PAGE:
If your company regularly gives out overtime and your workers have come to expect it, you might be hesitant to adopt any solution that would wipe this away for fear that your employees would get upset about their lost income and quit. Likewise, if you’re already having employee satisfaction problems, you might hesitate to test the waters with any labor solution that might cause concern about job security.
We hear these concerns all the time when talking to businesses about on-demand labor. At Veryable we’ve navigated this issue with many businesses before to create a new labor solution that actually has the opposite effect that most people expect.
Having on-demand labor working alongside your current workforce doesn’t always engender jealousy or fear among full-time employees. In fact, it can do quite the opposite.
In this article, you’ll learn the effects that on-demand labor has on full-time employees when deployed correctly. You’ll see real results from other companies and how you can address the fears of your employees if you’ve decided to implement on-demand labor.
Ways on-demand labor impacts full-time employees
On-demand labor reduces overtime for full-time employees
On-demand labor reduces the amount of overtime required of full-time employees (FTEs). Properly deployed on-demand labor solutions will give businesses flexible capacity to complete projects and take on more work without asking their employees to work past their regular work hours.
Because on-demand labor can get workers in the door quickly, a business using on-demand labor can drastically reduce overtime. For example, one Veryable customer in healthcare supplies reduced overtime in their warehouse by 95% over a 90-day period using on-demand labor to handle extra work.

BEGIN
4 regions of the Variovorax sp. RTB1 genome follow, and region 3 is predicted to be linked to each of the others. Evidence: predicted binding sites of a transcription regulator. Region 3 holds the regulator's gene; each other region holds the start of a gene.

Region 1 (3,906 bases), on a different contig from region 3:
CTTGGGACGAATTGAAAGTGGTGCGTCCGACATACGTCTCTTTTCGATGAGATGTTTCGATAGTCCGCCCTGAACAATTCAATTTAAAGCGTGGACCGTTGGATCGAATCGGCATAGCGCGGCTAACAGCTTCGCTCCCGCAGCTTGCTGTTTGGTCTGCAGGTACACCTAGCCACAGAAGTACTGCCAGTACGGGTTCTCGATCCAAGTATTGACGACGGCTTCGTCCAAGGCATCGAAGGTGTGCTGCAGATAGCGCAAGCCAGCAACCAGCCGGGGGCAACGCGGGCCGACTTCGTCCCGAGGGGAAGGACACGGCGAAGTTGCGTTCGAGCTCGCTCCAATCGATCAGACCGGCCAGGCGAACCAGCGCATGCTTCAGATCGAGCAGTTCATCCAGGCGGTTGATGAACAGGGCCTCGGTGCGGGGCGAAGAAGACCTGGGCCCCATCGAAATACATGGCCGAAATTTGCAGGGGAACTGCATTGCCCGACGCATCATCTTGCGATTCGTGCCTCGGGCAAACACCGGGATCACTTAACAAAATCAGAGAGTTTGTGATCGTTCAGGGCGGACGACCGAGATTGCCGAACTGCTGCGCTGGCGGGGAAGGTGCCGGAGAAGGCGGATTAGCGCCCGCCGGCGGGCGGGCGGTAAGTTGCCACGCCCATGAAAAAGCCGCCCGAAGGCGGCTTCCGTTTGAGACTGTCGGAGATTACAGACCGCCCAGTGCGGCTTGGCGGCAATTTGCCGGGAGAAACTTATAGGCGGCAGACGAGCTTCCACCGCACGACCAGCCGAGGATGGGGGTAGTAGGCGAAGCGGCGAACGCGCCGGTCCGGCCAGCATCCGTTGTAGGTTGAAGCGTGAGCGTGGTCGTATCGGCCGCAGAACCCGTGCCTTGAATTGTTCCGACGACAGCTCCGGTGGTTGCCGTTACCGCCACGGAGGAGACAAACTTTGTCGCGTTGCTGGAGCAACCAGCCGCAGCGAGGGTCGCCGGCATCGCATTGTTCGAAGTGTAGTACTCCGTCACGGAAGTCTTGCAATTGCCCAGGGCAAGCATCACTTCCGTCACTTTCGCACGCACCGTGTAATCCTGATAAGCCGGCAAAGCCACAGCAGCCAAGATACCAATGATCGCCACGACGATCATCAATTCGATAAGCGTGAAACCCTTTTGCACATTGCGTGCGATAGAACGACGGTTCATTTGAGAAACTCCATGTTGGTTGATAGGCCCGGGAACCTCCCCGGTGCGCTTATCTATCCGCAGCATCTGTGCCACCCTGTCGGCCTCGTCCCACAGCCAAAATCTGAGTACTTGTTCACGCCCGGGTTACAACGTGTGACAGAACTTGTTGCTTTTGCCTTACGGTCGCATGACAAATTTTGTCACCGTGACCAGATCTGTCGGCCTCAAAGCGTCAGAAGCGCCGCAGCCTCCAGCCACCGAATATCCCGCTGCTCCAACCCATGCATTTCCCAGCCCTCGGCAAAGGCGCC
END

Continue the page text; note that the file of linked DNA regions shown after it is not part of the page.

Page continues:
For workers who are accustomed to working overtime and the income that comes with it, it will definitely be a change of pace. Some will likely be upset by this, and others will be fine with the change.
However, less overtime comes with many positives for workers. When they aren’t constantly working overtime, FTEs can know when they’re going home, instead of always wondering if they’ll have to stay late. They can plan for events after work, spend time doing things they enjoy, and recharge before coming back for their next shift.
On-demand labor helps full-time employees accomplish more
Your full-time employees are probably tasked with work that doesn’t directly generate value.
That means your full-time employees who are skilled at something, such as welding, can spend more time on the welding and less time cleaning up or moving materials around. Since they have a helper, your FTEs will be able to accomplish more by spending all their time doing what they’re uniquely qualified to do instead of doing tangential tasks they probably enjoy much less.